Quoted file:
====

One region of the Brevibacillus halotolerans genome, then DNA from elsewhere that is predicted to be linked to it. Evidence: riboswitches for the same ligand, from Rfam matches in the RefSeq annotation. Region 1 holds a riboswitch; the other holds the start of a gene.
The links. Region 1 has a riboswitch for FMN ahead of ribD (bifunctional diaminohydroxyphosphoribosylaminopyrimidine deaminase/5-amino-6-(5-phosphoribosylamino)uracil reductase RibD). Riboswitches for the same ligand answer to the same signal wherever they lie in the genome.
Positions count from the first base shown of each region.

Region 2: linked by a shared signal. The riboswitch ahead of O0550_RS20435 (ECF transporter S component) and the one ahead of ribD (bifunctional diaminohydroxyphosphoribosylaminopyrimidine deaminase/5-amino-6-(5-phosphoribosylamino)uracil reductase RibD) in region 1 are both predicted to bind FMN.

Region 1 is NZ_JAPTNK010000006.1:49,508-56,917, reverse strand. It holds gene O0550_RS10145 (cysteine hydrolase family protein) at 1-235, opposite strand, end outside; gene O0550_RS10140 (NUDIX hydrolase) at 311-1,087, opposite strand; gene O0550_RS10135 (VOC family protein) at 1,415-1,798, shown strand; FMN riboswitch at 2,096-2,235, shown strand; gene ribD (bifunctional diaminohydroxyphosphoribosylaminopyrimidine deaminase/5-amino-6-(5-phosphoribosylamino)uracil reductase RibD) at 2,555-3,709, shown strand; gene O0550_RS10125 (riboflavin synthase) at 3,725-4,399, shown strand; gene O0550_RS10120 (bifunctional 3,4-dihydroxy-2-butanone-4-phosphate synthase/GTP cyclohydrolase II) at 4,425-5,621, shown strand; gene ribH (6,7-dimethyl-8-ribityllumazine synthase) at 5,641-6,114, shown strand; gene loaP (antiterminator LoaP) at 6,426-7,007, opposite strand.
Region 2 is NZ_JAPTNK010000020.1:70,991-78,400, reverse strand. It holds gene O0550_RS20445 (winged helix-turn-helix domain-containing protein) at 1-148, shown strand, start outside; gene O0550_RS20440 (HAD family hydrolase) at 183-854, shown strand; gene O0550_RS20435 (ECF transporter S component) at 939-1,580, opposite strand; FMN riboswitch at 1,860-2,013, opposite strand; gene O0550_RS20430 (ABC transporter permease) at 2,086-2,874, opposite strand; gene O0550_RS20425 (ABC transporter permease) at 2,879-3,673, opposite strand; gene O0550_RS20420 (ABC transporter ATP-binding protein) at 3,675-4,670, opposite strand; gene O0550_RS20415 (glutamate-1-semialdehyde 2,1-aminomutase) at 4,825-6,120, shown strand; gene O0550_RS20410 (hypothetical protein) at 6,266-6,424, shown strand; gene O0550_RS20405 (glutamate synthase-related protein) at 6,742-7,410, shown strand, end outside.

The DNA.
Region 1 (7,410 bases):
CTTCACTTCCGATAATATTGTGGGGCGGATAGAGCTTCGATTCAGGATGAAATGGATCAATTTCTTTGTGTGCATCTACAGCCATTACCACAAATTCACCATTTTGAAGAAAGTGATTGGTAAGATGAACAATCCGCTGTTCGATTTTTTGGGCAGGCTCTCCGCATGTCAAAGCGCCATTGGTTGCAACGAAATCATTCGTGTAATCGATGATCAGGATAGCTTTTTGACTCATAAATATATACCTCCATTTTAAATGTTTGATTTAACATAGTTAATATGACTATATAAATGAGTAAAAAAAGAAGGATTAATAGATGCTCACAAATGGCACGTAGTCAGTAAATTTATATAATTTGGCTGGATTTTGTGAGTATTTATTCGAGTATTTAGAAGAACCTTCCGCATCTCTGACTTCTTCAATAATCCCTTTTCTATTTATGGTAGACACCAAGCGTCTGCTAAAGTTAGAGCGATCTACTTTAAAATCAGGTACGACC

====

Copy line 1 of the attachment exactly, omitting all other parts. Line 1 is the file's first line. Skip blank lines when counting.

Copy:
One region of the Brevibacillus halotolerans genome, then DNA from elsewhere that is predicted to be linked to it. Evidence: riboswitches for the same ligand, from Rfam matches in the RefSeq annotation. Region 1 holds a riboswitch; the other holds the start of a gene.